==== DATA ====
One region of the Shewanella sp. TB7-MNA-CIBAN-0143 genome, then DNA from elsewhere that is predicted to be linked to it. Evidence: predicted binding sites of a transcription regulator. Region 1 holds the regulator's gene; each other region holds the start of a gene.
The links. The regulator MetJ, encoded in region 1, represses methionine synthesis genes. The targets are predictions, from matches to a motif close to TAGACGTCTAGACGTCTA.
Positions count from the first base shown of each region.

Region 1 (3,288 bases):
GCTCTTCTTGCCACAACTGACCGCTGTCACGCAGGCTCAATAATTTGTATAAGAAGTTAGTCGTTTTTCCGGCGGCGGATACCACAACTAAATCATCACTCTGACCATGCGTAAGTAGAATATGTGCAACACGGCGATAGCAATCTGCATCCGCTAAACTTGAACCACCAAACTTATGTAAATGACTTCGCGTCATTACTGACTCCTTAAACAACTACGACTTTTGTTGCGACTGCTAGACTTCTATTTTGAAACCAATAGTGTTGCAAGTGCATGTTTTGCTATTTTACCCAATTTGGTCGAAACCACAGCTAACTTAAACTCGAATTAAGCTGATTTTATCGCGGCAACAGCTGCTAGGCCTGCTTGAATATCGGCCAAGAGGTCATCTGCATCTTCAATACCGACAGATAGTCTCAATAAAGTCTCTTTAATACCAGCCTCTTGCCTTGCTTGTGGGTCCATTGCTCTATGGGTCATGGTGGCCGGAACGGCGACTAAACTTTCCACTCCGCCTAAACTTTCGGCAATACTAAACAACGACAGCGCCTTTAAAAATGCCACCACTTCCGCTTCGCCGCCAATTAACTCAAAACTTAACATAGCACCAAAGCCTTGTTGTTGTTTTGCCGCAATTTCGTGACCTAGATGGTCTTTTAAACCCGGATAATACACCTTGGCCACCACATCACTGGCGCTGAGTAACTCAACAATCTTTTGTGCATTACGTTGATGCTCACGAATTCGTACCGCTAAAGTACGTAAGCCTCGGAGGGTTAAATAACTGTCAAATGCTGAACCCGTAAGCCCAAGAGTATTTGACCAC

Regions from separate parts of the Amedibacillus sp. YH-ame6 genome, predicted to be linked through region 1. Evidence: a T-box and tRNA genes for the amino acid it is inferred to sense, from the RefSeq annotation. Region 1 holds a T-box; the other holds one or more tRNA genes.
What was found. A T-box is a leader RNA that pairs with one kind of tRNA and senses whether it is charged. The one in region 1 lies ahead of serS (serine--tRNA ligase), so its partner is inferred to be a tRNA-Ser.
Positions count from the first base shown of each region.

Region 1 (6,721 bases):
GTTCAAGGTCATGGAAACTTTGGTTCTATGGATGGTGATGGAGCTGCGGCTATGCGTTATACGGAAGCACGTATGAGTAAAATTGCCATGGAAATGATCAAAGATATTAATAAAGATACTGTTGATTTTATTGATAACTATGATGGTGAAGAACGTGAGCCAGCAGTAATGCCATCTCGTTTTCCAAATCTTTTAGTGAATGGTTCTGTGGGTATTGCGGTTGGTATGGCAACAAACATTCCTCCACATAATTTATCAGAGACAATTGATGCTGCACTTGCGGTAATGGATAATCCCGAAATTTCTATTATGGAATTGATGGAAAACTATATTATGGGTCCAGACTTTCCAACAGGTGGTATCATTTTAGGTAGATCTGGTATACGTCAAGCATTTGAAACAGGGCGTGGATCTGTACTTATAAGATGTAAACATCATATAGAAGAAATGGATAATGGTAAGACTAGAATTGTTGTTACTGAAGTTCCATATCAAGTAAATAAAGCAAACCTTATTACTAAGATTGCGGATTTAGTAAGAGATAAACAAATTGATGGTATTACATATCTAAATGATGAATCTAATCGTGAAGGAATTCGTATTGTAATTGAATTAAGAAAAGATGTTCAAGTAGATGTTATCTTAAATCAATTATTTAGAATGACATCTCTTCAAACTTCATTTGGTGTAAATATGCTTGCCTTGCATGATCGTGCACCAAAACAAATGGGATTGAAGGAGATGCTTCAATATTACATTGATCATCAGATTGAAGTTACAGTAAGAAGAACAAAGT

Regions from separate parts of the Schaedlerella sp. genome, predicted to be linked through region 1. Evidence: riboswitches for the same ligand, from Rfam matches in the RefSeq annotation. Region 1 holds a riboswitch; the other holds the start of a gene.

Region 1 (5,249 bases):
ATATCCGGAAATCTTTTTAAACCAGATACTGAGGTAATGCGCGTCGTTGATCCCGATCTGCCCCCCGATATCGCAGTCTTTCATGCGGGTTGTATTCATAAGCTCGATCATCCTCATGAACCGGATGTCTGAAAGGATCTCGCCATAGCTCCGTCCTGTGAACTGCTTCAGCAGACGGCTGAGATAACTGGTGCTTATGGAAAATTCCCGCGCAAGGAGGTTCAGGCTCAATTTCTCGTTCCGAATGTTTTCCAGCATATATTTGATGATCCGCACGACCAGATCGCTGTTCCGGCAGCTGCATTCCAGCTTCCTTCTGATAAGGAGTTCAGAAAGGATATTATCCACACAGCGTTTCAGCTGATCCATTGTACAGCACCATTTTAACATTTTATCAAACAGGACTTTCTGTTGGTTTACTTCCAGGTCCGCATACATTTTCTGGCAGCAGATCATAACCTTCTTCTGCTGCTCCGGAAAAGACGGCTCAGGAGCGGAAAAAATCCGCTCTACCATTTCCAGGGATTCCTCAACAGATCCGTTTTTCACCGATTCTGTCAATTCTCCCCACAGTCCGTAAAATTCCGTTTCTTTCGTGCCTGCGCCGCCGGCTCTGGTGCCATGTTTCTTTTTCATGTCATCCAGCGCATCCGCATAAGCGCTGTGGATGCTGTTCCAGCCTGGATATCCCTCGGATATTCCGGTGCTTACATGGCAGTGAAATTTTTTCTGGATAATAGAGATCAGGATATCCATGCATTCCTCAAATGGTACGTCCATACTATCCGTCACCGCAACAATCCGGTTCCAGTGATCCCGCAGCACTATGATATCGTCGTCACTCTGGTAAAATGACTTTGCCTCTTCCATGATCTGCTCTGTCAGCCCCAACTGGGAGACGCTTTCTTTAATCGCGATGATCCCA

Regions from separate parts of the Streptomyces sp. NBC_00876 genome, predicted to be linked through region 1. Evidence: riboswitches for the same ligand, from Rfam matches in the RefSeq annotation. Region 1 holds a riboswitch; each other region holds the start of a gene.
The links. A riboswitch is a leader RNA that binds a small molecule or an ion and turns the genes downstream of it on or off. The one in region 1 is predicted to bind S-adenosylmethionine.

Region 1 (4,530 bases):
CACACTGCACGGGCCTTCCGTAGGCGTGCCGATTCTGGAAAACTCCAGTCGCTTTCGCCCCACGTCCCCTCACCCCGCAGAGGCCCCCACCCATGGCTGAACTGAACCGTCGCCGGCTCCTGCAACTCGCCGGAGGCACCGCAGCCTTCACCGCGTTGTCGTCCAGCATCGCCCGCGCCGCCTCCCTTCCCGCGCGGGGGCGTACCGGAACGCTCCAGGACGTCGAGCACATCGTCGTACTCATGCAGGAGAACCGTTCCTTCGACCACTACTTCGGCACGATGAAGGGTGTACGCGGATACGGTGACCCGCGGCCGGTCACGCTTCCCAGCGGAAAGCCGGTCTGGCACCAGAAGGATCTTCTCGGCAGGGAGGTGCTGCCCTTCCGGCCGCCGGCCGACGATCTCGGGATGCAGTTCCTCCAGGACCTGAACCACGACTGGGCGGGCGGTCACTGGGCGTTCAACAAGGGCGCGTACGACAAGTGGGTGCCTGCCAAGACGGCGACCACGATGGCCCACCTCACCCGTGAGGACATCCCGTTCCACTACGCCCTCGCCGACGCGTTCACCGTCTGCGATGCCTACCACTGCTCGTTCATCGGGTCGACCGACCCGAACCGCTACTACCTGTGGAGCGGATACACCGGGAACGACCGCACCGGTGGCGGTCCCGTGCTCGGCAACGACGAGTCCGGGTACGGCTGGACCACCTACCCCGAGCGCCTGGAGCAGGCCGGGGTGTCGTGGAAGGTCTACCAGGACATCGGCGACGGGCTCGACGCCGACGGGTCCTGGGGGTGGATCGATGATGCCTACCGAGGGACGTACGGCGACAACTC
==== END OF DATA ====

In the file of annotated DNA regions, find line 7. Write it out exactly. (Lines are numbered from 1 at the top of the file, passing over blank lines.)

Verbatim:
What was found. A T-box is a leader RNA that pairs with one kind of tRNA and senses whether it is charged. The one in region 1 lies ahead of serS (serine--tRNA ligase), so its partner is inferred to be a tRNA-Ser.